Objects from Pre-history

Reproductions made with the original techniques and materials

  • produced by archaeologists, using the latest data from archeological research;

  • produced by hand, with the techniques used in prehistory;

  • produced only with natural materials, collected locally from sustainable sources;

  • aimed at promoting knowledge and enthusiasm for archeology and prehistory in the Iberian Peninsula.

Tools and Weapons

The ability to imagine, transform raw materials and create tools is one of the characteristics that distinguishes us from most other species. Hunting, collecting, building shelter structures, the need to produce fire, and all the other activities that we have been developing over the millennia, have been accompanied by the development of the most varied tools.


Wood, bone, stone and natural fibers were the materials used in the manufacture of the first tools. Later, the development of technologies such as the twisting of rope or the production of resin glues, allowed the development of more complex and effective tools.


However, one of the most important and transversal technologies is that of working, knapping and polishing, in stone. It is the most dominant element in material culture that has survived to the present day and served as a basis for defining all periods of prehistory: the Paleolithic (ancient stone age), the Mesolithic (middle stone age), the Neolithic (new stone age) and the calcolytic (stone and copper age).


All of our reproductions are made using the same techniques  being used in these periods, such as stone knapping and polishing (flint, chert, amphibolite, etc.), work on wood, leather, bone and horn, natural fibers twisted by hand (trovisco, tendon, etc.), production of resin glues (pine resin and beeswax, birch resin, etc.), among others.


Manual Pottery

Pottery is one of the first artificial materials created by mankind. It results from the combination of clay and non-plastic elements (such as fragments of quartz, bone, shells, or vegetable matter) in a paste that is modeled, dried and then baked at high temperatures (above 650 º C) - a process that causes a chemical change in the modeled paste and makes it a much more resistant and impermeable material.


This technological innovation is closely linked to the beginning of sedentarization and the practice of pastoralism and agriculture - the Neolithic (about 7500 years ago in the Iberian Peninsula). It came for the first time to supply waterproof containers that allowed the accumulation and preservation of surpluses as well as new ways of cooking food.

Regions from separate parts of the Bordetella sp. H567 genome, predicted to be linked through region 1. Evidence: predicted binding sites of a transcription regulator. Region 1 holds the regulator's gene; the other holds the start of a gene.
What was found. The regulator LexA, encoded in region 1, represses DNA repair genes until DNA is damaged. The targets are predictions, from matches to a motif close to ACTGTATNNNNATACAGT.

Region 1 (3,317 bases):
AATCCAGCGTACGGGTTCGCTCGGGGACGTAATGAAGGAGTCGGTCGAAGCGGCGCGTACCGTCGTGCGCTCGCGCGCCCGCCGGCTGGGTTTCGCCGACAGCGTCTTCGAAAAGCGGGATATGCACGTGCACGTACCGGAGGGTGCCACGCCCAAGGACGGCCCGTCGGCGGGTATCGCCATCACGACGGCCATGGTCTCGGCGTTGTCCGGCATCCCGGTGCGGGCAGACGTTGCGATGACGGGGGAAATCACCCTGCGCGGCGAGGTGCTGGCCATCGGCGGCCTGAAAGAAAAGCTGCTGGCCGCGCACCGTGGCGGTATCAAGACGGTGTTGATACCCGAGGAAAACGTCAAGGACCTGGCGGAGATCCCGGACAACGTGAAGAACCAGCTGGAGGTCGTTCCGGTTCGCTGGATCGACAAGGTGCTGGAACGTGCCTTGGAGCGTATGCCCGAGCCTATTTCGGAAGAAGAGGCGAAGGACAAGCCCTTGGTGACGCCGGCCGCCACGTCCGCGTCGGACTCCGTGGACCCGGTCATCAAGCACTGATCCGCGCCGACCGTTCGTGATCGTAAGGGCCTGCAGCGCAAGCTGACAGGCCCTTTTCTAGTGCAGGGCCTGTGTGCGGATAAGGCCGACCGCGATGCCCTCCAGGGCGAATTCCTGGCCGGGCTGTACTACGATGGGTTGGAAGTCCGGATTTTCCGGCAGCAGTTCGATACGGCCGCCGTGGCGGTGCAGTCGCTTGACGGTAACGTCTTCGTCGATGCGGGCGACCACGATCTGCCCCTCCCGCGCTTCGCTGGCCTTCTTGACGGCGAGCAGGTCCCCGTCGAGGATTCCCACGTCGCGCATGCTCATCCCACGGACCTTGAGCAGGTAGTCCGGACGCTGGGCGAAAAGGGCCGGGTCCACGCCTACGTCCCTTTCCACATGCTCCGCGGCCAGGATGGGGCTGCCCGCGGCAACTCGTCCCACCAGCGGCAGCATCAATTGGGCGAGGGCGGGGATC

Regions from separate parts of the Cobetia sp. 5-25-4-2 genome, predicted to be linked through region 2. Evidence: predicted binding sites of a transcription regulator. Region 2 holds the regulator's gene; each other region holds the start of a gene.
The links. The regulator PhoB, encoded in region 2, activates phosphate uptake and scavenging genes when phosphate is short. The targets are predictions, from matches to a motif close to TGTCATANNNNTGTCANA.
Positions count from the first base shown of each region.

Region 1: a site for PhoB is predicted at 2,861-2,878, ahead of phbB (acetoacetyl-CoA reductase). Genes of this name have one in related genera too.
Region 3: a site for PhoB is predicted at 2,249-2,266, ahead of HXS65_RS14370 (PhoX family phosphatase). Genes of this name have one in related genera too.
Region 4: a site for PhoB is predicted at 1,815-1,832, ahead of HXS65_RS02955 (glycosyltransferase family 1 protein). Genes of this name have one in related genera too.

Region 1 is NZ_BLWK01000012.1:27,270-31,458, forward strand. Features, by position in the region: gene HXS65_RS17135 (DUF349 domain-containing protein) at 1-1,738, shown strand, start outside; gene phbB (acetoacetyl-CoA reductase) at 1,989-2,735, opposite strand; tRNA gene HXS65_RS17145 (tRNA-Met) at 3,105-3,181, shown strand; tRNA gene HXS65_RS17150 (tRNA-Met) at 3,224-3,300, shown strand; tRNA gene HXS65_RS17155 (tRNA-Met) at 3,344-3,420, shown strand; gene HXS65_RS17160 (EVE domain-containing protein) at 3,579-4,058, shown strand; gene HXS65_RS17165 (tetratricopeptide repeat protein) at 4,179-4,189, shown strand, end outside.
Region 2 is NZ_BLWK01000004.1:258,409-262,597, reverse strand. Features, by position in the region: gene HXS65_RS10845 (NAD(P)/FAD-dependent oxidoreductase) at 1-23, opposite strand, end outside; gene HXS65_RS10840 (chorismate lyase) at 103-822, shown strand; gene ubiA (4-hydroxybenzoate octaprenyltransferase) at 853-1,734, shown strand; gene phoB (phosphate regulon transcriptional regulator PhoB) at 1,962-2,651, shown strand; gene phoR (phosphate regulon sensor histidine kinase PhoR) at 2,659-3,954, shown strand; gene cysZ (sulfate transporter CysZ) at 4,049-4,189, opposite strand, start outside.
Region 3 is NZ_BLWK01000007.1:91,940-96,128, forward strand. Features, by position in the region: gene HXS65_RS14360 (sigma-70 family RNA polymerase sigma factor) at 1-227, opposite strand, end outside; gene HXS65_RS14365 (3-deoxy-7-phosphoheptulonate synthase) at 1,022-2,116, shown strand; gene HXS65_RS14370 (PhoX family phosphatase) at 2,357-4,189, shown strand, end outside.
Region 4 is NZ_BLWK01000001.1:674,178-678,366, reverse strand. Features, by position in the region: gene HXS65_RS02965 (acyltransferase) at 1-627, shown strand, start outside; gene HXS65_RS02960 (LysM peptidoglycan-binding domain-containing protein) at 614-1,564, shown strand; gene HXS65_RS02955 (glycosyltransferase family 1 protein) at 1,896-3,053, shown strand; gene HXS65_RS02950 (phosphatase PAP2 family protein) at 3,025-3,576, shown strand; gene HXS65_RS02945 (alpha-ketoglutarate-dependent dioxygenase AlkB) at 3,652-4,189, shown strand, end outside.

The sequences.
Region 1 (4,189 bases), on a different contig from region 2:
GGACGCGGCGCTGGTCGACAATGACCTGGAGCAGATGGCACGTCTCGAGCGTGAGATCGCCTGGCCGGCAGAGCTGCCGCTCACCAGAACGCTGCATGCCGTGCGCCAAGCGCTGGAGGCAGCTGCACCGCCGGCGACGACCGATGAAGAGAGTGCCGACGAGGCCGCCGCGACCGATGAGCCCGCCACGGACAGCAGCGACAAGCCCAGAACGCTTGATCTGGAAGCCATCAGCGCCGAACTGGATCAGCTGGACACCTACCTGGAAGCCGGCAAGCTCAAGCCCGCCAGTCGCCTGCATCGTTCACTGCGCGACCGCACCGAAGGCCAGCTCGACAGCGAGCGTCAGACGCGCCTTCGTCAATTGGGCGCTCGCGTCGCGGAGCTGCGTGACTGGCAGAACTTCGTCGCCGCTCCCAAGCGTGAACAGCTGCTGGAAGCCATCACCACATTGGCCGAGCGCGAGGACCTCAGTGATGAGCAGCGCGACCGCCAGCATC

The importance of ceramics for archeology and the study of prehistory is due to the fact that - together with the remains in stone - it consubstantiates most of the material culture that survived over the millennia, and can provide important information about the production techniques, the origin of raw materials, its different uses, etc.


Our reproductions seek to fully reproduce the entire original process, from collecting the clay, creating the paste, modelling  decorating and firing. Most of our pieces are from neolithic and copper age sites of the Iberian Peninsula.


Votive Objects

Although their meaning remains largely an enigma, objects considered votive are, as a rule, of exceptional beauty and attractiveness and without apparent practical applicability.


For periods without writing, these are the "documents" available to archeology that allow us to suggest clues, not only about their economy, technology and aesthetics, but also about the ideas and beliefs of the societies that created them.


In this context, schist plates are objects of great artistic and symbolic richness, typical of the Late Neolithic and Copper Age in the Southwest of the Iberian Peninsula. Usually rectangular or trapezoidal in polished schist (profusely decorated with geometric and anthropomorphic patterns) and with perforations at the top, so it is assumed that they were used around the neck, as pendants. This aspect has led many archaeologists to suggest that they represent a Neolithic deity, but more recent studies also suggest that the patterns may have served to represent the owner's family line.


Our reproductions are representations of shale plates deposited in monuments in the south of Portugal and Spain - their territory by excellence. We look for natural shale sources whose stone is as close as possible to the quality used in prehistory and we use stylets with a flint tip for engraving.


Adornement Objects

The use of objects of high aesthetic or symbolic value as a body adornment has always been of great importance to Human societies throughout prehistory. Most of the time we don't know if they were used as a form of social differentiation, as an amulet or just for their aesthetic value.


From the Upper Paleolithic the use of these objects increases exponentially, with new techniques for creating ornaments. New tools such as buris, scrapers and punches allowed the production of new objects such as pendants and necklaces.


As a rule, these objects are made of shells, teeth, bones, ivory, perforated and engraved with geometric figures, of animals or vegetables. Communities increase the radius of their incursions in search of new materials such as amber, rock crystal, coral, jade or other brightly colored stones. 


From the Neolithic period with the emergence of stone polishing techniques, even more complex pieces such as rings and bracelets began to appear. Gold and copper also began to be hammered, long before the discovery of foundry, and used as elements of increasingly complex adornments.